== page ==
Cut Administrators, Rochester Teachers Urge Board
With the Rochester, N.Y., school district facing an $8.5-million deficit for the current school year, the local teachers' union has mounted an assault against the district's bureaucracy, urging the school board to "chop from the top" to balance its budget.
In a full-page advertisement in the Jan. 12 issue of the Rochester Democrat and Chronicle, the union published the titles and salaries of more than 300 administrative positions.
"No wonder they have a budget problem," declares the advertisement, which claims that the Rochester district has one administrator for every eight teachers and spends proportionately more on its central office than the public school systems in New York City, Buffalo, Syracuse, or Albany.
Adam Urbanski, the president of the Rochester Teachers Association, said the union's representative assembly approved spending about $8,000 for the advertisement as part of a campaign to stave off budget cuts that would affect the district's 2,600 teachers and 33,000 students.
"The growth of the bureaucracy in the administration in our district has been irrepressible," Mr. Urbanski said.
To close part of the budget gap, Superintendent of Schools Manuel Rivera last week proposed cutting $1.5 million from central management and nearly $1 million from schools and academic programs.
But balancing the $288-million budget this year likely will mean "drastic" cuts in school programs, Mr. Rivera said, without additional financial help from the state or the city of Rochester.
The superintendent, who began his job on Jan. 13, also has asked the district's unions to consider furloughs or wage concessions.
"There's no question that we can make reductions in central management and realize greater efficiencies, such as consolidating positions," Mr. Rivera said. "But it's ludicrous to assume that we can make major reductions to the point of dealing with this deficit."
"It's just not going to happen," he said, "unless we want to start shutting down transportation and purchasing and having schools do their own billing and other essential services."
The superintendent said his proposed reductions would result in 50 people losing their jobs, including 16 central-office administrators.
Administrators facing layoffs have the right to "dump" less senior employees, which likely would result in the loss of low-level clerical jobs. Such a reorganization would not affect teaching positions. Some administrators also would be transferred to schools under the superintendent's proposal, which the school board was to consider by Jan. 23.
In addition, Mr. Rivera called for the creation of a blue-ribbon task force of educators, business representatives, and human-resource professionals to examine the organization of the district's central office.
Mr. Urbanski said he was "thoroughly disappointed" with the superintendent's budget proposal.
"It is long on rhetoric about eliminating excessive layers of administration and bureaucracy and very short on action," the union president said, adding that he had informed Mr. Rivera that the union would not discuss salary give-backs or furlough days "unless and until" the district's bureaucracy is significantly reduced.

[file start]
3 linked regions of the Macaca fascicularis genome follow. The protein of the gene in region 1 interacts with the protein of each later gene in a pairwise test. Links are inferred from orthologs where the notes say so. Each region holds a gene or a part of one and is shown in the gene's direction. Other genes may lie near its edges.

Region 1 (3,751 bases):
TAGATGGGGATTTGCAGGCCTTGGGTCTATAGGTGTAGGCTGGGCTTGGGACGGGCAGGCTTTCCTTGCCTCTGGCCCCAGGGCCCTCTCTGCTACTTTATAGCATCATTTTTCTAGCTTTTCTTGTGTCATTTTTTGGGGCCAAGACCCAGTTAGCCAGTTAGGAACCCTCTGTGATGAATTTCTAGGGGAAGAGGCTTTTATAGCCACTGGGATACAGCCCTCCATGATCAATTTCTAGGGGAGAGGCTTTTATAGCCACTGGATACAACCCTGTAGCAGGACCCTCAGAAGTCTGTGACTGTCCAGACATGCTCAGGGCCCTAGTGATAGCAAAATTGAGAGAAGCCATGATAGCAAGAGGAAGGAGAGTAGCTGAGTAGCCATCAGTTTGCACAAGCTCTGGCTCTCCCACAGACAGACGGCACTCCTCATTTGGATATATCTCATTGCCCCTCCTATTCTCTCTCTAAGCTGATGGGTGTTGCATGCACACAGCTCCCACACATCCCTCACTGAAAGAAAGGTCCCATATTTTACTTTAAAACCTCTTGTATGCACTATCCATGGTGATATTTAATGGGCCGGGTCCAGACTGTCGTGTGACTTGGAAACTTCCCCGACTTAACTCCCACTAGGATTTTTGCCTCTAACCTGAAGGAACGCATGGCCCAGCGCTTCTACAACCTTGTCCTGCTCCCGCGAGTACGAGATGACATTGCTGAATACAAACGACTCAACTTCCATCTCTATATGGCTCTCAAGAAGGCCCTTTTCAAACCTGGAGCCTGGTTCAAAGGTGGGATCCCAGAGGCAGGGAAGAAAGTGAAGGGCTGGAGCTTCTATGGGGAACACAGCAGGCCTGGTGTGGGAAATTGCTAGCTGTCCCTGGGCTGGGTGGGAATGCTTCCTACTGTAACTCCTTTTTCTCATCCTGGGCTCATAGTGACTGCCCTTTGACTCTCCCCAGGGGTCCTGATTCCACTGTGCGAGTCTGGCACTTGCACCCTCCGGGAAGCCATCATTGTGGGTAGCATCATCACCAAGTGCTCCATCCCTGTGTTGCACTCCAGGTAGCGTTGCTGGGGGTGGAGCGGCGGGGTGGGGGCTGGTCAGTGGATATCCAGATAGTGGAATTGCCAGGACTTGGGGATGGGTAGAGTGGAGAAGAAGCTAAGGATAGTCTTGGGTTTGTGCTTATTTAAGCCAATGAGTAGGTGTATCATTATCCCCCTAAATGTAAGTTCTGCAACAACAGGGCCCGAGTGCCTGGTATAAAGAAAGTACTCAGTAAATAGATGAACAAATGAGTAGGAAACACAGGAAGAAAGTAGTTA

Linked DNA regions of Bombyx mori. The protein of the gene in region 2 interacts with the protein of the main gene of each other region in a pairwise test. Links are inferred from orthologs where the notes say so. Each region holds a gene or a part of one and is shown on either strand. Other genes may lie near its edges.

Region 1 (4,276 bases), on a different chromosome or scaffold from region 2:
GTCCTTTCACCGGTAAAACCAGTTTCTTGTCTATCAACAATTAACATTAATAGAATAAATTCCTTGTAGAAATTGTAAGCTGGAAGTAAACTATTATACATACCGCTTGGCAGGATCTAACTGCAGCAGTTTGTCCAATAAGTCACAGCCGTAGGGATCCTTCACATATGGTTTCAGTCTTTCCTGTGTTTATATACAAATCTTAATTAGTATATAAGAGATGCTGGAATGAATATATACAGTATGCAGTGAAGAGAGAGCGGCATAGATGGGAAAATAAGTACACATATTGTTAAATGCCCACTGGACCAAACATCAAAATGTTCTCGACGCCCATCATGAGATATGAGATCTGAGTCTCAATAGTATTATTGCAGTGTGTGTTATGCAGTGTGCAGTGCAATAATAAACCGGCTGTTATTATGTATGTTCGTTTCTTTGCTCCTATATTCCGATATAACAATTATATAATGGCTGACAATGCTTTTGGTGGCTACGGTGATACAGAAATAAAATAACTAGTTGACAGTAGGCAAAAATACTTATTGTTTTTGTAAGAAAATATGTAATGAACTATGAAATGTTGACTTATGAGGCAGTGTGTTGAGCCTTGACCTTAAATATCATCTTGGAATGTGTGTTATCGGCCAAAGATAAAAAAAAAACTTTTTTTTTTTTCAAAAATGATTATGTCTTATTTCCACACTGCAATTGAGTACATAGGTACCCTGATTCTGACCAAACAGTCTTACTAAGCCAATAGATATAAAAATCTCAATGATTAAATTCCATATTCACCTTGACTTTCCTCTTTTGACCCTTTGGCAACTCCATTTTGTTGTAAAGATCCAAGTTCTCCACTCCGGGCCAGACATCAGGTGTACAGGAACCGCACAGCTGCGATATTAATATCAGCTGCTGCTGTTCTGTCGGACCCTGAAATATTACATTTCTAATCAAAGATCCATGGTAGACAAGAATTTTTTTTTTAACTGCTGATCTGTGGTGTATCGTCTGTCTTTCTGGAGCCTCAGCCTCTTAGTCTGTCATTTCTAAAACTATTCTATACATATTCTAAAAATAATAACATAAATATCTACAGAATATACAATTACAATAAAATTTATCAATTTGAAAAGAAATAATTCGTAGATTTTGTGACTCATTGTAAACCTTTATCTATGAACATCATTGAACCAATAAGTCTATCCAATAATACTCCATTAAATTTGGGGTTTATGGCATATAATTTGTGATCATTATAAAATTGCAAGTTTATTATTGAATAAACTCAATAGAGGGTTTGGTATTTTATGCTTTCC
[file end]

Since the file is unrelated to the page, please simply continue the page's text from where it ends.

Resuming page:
Mr. Urbanski noted that teachers' unions and school administrators across the country have argued over how to allocate scarce educational dollars.
"We are not likely to get substantial increases in funding for education in the near future," he said. "The alternative is that we must resign ourselves to redirecting the existing money" toward programs that benefit students.
In fact, Mr. Urbanski said, how successful school districts are in convincing the public that tax dollars are being spent closest to students may eventually determine whether they are allocated more money.
"More often than not," Mr. Urbanski said, "more money for education is indeed throwing good money after bad."
Past Cuts Cited
Mr. Rivera and Richard Stear, the president of the Association of Supervisors and Administrators of Rochester, which represents some school administrators, both contended that the school district's bureaucracy has been reduced by 20 percent in recent years.
"What we really need from Adam Urbanski is less gamesmanship and more leadership," Mr. Stear said, noting that the published list of administrative positions included school principals.
"Do they really mean to suggest that we need to chop principals?" Mr. Stear asked.
Mr. Urbanski said he was most interested not in seeing jobs eliminated, but in "redirecting" resources to support students.
"What they do ," he said, "is as important to me as how many there are."
In that respect, despite the union's tough stance, Mr. Urbanski and the district may not be far apart in their thinking.
Both Michael Fernandez, a school-board member, and Catherine Spote, the president of the board, expressed interest last week in providing more direct support to the city's schools.
Under the district's ambitious reform program, decision-making has been pushed from the central office to councils in each school.
One goal of the restructuring effort was to "decentralize and to restructure the central office in ways to provide better services and support to schools," Ms. Spoto said, "and to evaluate the performance of the people in the central office based upon how well those goals were met."
"That has not been done," she said. "This may indeed provide the incentive for us to take those difficult next steps."